We present the first systematic classification of circulation regimes that characterize the Tropical Andes during the dry season (May–August). We apply the hierarchical k-means clustering method to ERA-Interim reanalysis data of daily mean geopotential height at 500- and 200-hPa levels for the period 1981–2015. Specifically, by combining the variability in intensity and location of geopotential anomalies we identify 12 circulation types (CTs). We then establish the relationship between the CTs and surface conditions in the Peruvian Andes (PA) analysing high-resolution gridded datasets of daily mean temperature and rainfall. Our results indicate that intense precipitations and low minimum temperatures are often associated with an Upper Tropospheric Trough (UTT) centred at subtropical latitudes (~30°S) and between 80° and 70°W of longitude. Moreover, drier and warmer conditions across the entire PA region are largely associated with three anticyclonic CTs. Strong negative anomalies in daily maximum (minimum) temperatures can be related to the effect of day (night) cloudiness in the radiative balance, but also to subtropical cold air advections favoured by the UTT. While CTs featuring warmer (colder) conditions have become more (less) frequent in the last decades of the record, there is no systematic link between positive or negative trends in occurrence and the wetter and drier character of the CTs. The annual frequencies of 10 CTs are significantly correlated with El Niño-Southern Oscillation, with warmer and drier (cooler and wetter) CTs generally preceded by an El Niño (La Niña) in the previous wet season.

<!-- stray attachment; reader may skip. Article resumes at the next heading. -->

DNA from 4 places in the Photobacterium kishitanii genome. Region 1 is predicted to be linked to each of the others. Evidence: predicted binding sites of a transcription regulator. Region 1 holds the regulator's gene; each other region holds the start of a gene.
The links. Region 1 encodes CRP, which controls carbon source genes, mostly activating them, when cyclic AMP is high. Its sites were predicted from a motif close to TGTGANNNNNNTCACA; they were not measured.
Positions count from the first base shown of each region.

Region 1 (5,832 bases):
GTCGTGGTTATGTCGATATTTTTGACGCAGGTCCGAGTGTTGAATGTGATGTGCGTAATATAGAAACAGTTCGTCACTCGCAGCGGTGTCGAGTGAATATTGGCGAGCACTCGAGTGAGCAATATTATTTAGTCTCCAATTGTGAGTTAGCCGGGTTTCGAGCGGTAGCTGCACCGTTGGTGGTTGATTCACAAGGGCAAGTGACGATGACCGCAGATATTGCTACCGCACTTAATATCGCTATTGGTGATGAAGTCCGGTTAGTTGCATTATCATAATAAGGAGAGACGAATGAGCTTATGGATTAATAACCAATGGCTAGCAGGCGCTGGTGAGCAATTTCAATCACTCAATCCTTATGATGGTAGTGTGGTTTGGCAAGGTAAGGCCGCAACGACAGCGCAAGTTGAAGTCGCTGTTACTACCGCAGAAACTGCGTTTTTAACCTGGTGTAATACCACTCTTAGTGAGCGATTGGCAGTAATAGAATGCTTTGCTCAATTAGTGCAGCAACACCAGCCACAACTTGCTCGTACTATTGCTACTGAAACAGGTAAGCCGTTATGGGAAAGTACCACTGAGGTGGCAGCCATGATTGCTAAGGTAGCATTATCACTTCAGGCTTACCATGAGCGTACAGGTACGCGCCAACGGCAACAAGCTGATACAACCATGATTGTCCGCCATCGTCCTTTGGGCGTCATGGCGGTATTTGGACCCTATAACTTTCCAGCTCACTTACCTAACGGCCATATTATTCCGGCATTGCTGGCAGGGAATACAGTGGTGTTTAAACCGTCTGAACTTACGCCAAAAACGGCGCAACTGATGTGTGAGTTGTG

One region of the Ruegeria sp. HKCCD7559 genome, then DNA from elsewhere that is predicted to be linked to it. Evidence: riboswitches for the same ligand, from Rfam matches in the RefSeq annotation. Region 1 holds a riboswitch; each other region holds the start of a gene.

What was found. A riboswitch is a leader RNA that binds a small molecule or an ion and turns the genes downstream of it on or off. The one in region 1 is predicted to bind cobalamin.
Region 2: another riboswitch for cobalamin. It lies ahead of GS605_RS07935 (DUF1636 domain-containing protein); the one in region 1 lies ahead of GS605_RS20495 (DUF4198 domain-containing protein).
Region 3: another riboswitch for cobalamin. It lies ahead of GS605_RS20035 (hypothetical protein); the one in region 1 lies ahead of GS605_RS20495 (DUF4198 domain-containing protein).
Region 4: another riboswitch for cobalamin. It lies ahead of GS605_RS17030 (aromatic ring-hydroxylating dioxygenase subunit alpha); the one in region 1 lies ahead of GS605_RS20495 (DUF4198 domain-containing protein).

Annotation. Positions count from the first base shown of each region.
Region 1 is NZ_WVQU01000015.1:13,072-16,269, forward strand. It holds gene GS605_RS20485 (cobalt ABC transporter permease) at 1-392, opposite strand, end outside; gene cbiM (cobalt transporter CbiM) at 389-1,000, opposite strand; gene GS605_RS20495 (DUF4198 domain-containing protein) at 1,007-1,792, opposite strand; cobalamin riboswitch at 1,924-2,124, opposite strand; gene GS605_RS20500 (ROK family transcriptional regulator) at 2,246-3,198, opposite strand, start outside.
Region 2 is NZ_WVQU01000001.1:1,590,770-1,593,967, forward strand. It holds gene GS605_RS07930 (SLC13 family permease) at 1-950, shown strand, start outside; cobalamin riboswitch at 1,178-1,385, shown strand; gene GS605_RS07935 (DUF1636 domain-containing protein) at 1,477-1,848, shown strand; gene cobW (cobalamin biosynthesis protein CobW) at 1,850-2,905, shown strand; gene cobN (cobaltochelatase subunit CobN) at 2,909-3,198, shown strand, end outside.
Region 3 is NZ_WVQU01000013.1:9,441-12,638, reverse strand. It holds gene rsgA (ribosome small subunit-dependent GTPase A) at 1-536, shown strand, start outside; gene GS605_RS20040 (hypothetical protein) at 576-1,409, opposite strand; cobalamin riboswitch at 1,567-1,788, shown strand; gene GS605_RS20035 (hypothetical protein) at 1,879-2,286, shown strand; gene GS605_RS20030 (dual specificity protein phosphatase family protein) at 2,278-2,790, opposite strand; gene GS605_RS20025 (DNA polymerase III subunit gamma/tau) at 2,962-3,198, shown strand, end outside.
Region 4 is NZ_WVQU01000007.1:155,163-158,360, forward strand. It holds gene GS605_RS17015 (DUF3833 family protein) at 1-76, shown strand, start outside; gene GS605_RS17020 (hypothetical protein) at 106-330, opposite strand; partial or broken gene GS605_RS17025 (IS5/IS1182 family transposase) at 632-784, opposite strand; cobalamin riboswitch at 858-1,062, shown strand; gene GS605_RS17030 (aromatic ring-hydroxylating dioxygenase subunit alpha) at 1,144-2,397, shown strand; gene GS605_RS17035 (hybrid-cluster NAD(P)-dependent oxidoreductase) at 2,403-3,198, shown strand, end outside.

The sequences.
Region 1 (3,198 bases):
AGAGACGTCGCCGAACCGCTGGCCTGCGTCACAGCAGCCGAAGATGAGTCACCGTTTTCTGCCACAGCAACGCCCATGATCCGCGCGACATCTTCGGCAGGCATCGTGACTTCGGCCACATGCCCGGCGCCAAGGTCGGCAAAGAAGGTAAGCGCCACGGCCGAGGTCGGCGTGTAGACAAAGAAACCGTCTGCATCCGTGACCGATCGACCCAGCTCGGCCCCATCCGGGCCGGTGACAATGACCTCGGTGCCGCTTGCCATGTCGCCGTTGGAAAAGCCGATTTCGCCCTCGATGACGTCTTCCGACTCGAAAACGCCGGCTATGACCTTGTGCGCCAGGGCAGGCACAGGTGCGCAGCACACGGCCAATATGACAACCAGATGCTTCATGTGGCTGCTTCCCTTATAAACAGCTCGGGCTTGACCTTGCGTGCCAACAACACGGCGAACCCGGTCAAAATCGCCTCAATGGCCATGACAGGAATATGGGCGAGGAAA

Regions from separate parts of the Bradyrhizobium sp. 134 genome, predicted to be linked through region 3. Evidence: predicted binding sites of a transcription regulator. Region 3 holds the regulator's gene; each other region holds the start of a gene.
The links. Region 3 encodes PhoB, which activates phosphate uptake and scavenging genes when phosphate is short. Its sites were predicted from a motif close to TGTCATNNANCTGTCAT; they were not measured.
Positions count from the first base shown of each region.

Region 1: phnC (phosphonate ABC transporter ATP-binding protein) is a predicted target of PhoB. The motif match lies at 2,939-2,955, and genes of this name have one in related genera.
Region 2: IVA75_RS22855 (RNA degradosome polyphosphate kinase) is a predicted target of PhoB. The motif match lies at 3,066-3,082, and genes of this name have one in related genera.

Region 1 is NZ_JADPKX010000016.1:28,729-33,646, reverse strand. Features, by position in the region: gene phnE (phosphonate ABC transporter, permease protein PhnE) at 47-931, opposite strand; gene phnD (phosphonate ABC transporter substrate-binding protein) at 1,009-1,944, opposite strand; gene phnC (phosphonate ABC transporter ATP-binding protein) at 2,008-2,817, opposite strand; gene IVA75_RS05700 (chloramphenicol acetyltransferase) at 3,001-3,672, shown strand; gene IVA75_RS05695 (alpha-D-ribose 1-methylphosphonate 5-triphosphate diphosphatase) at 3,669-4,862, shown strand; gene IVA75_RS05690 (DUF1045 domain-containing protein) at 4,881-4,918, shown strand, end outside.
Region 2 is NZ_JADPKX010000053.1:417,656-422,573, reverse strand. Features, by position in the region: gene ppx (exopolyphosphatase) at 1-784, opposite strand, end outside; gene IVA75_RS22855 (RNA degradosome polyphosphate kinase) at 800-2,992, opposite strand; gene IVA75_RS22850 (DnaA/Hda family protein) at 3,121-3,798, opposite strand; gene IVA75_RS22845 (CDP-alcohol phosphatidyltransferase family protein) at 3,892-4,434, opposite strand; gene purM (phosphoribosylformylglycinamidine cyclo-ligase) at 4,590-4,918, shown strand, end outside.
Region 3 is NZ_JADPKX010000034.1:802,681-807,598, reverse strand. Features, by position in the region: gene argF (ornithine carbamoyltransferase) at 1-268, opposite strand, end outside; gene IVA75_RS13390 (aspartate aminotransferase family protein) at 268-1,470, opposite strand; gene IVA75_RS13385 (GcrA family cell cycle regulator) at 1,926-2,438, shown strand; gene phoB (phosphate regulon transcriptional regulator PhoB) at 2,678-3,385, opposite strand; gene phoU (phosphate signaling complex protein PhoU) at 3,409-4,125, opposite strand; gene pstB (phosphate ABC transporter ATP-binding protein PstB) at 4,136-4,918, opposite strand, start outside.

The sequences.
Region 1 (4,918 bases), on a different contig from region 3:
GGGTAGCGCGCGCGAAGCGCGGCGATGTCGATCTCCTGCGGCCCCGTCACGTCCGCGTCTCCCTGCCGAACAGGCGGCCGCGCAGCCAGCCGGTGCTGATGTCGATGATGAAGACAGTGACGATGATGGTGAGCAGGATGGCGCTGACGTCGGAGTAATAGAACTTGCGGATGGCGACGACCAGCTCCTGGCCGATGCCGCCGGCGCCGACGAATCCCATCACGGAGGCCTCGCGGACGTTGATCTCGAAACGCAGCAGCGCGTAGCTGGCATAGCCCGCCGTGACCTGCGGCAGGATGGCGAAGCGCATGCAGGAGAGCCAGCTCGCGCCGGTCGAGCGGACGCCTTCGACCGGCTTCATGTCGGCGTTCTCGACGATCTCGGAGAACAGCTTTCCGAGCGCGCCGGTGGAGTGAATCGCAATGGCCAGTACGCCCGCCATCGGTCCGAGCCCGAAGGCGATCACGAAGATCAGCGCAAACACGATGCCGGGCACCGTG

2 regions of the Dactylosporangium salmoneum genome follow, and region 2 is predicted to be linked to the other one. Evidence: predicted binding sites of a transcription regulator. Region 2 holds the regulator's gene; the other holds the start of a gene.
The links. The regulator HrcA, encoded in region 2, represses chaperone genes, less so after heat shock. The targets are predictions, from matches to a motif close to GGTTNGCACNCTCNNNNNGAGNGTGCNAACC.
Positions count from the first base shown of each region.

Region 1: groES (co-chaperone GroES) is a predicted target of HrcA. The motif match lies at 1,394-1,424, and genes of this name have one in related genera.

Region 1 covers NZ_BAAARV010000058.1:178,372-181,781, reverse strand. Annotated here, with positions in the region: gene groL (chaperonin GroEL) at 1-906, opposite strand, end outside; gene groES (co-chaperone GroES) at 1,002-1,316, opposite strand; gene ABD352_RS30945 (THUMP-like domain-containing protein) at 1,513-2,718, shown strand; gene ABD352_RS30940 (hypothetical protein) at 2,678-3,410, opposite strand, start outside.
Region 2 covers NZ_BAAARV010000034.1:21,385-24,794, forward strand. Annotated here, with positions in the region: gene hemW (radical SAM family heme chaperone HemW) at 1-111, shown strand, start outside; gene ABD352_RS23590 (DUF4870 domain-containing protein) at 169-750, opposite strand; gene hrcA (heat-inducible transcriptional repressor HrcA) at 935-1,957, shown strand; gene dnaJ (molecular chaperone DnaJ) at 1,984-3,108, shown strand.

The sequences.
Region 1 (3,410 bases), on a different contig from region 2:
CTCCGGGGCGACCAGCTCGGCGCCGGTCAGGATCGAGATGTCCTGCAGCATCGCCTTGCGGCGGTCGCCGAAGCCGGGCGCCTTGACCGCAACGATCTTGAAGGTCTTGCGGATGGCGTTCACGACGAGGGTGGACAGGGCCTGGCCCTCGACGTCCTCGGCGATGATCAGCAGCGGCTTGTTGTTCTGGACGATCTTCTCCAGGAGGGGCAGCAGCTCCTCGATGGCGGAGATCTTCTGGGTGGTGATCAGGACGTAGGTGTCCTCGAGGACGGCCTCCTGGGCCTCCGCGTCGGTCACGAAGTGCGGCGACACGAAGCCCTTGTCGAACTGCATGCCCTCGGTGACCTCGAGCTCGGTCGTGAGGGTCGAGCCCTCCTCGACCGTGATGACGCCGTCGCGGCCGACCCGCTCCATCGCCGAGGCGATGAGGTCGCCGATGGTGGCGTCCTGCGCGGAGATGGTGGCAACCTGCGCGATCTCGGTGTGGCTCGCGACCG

- circulation types